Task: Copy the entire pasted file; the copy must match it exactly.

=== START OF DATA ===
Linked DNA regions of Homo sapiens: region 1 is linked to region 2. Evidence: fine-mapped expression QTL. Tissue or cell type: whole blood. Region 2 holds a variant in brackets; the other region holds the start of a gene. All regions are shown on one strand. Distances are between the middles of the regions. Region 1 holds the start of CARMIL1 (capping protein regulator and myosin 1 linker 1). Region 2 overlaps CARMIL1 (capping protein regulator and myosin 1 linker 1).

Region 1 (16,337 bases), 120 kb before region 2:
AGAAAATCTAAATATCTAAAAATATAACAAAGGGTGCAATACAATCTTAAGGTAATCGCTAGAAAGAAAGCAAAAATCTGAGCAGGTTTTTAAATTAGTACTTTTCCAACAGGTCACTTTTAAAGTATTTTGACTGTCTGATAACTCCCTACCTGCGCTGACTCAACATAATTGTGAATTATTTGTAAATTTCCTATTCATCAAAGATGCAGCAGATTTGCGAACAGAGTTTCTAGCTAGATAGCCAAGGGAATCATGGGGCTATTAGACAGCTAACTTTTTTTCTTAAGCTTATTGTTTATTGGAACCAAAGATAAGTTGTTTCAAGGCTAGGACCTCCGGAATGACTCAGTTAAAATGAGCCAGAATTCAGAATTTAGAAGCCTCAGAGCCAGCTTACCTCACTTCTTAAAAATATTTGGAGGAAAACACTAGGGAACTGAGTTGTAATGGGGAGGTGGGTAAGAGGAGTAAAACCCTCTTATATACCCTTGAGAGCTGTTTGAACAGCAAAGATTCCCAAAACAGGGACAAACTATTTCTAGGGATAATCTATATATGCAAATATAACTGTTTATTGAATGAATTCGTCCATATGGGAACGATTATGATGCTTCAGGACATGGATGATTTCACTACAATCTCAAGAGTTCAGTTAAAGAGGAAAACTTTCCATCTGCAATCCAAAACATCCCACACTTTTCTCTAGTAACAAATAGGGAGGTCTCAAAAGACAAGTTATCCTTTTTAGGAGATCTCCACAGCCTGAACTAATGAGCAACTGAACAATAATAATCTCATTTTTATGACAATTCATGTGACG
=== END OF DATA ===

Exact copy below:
Linked DNA regions of Homo sapiens: region 1 is linked to region 2. Evidence: fine-mapped expression QTL. Tissue or cell type: whole blood. Region 2 holds a variant in brackets; the other region holds the start of a gene. All regions are shown on one strand. Distances are between the middles of the regions. Region 1 holds the start of CARMIL1 (capping protein regulator and myosin 1 linker 1). Region 2 overlaps CARMIL1 (capping protein regulator and myosin 1 linker 1).

Region 1 (16,337 bases), 120 kb before region 2:
AGAAAATCTAAATATCTAAAAATATAACAAAGGGTGCAATACAATCTTAAGGTAATCGCTAGAAAGAAAGCAAAAATCTGAGCAGGTTTTTAAATTAGTACTTTTCCAACAGGTCACTTTTAAAGTATTTTGACTGTCTGATAACTCCCTACCTGCGCTGACTCAACATAATTGTGAATTATTTGTAAATTTCCTATTCATCAAAGATGCAGCAGATTTGCGAACAGAGTTTCTAGCTAGATAGCCAAGGGAATCATGGGGCTATTAGACAGCTAACTTTTTTTCTTAAGCTTATTGTTTATTGGAACCAAAGATAAGTTGTTTCAAGGCTAGGACCTCCGGAATGACTCAGTTAAAATGAGCCAGAATTCAGAATTTAGAAGCCTCAGAGCCAGCTTACCTCACTTCTTAAAAATATTTGGAGGAAAACACTAGGGAACTGAGTTGTAATGGGGAGGTGGGTAAGAGGAGTAAAACCCTCTTATATACCCTTGAGAGCTGTTTGAACAGCAAAGATTCCCAAAACAGGGACAAACTATTTCTAGGGATAATCTATATATGCAAATATAACTGTTTATTGAATGAATTCGTCCATATGGGAACGATTATGATGCTTCAGGACATGGATGATTTCACTACAATCTCAAGAGTTCAGTTAAAGAGGAAAACTTTCCATCTGCAATCCAAAACATCCCACACTTTTCTCTAGTAACAAATAGGGAGGTCTCAAAAGACAAGTTATCCTTTTTAGGAGATCTCCACAGCCTGAACTAATGAGCAACTGAACAATAATAATCTCATTTTTATGACAATTCATGTGACG